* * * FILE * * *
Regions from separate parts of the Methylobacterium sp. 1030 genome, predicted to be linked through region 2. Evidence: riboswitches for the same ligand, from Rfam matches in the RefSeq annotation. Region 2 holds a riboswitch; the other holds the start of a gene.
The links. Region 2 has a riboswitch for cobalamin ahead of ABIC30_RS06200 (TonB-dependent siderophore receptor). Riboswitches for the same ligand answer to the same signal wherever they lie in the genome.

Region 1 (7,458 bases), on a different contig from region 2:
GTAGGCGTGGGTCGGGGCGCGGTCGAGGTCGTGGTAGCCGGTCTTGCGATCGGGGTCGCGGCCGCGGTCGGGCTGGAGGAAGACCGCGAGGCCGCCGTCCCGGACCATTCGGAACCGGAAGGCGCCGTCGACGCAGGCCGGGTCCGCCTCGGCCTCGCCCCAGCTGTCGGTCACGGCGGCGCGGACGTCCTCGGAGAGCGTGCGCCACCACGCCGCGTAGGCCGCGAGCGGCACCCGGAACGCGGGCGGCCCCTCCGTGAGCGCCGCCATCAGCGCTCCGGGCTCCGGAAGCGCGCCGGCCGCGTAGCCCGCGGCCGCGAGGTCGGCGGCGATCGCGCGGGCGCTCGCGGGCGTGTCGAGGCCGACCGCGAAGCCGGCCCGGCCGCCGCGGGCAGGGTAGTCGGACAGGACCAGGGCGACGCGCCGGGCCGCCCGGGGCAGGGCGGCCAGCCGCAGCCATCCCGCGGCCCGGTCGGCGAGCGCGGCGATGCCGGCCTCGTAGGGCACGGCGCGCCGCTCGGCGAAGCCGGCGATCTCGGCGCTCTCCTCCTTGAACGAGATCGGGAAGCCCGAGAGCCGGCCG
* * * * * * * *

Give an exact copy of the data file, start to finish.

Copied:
Regions from separate parts of the Methylobacterium sp. 1030 genome, predicted to be linked through region 2. Evidence: riboswitches for the same ligand, from Rfam matches in the RefSeq annotation. Region 2 holds a riboswitch; the other holds the start of a gene.
The links. Region 2 has a riboswitch for cobalamin ahead of ABIC30_RS06200 (TonB-dependent siderophore receptor). Riboswitches for the same ligand answer to the same signal wherever they lie in the genome.

Region 1 (7,458 bases), on a different contig from region 2:
GTAGGCGTGGGTCGGGGCGCGGTCGAGGTCGTGGTAGCCGGTCTTGCGATCGGGGTCGCGGCCGCGGTCGGGCTGGAGGAAGACCGCGAGGCCGCCGTCCCGGACCATTCGGAACCGGAAGGCGCCGTCGACGCAGGCCGGGTCCGCCTCGGCCTCGCCCCAGCTGTCGGTCACGGCGGCGCGGACGTCCTCGGAGAGCGTGCGCCACCACGCCGCGTAGGCCGCGAGCGGCACCCGGAACGCGGGCGGCCCCTCCGTGAGCGCCGCCATCAGCGCTCCGGGCTCCGGAAGCGCGCCGGCCGCGTAGCCCGCGGCCGCGAGGTCGGCGGCGATCGCGCGGGCGCTCGCGGGCGTGTCGAGGCCGACCGCGAAGCCGGCCCGGCCGCCGCGGGCAGGGTAGTCGGACAGGACCAGGGCGACGCGCCGGGCCGCCCGGGGCAGGGCGGCCAGCCGCAGCCATCCCGCGGCCCGGTCGGCGAGCGCGGCGATGCCGGCCTCGTAGGGCACGGCGCGCCGCTCGGCGAAGCCGGCGATCTCGGCGCTCTCCTCCTTGAACGAGATCGGGAAGCCCGAGAGCCGGCCG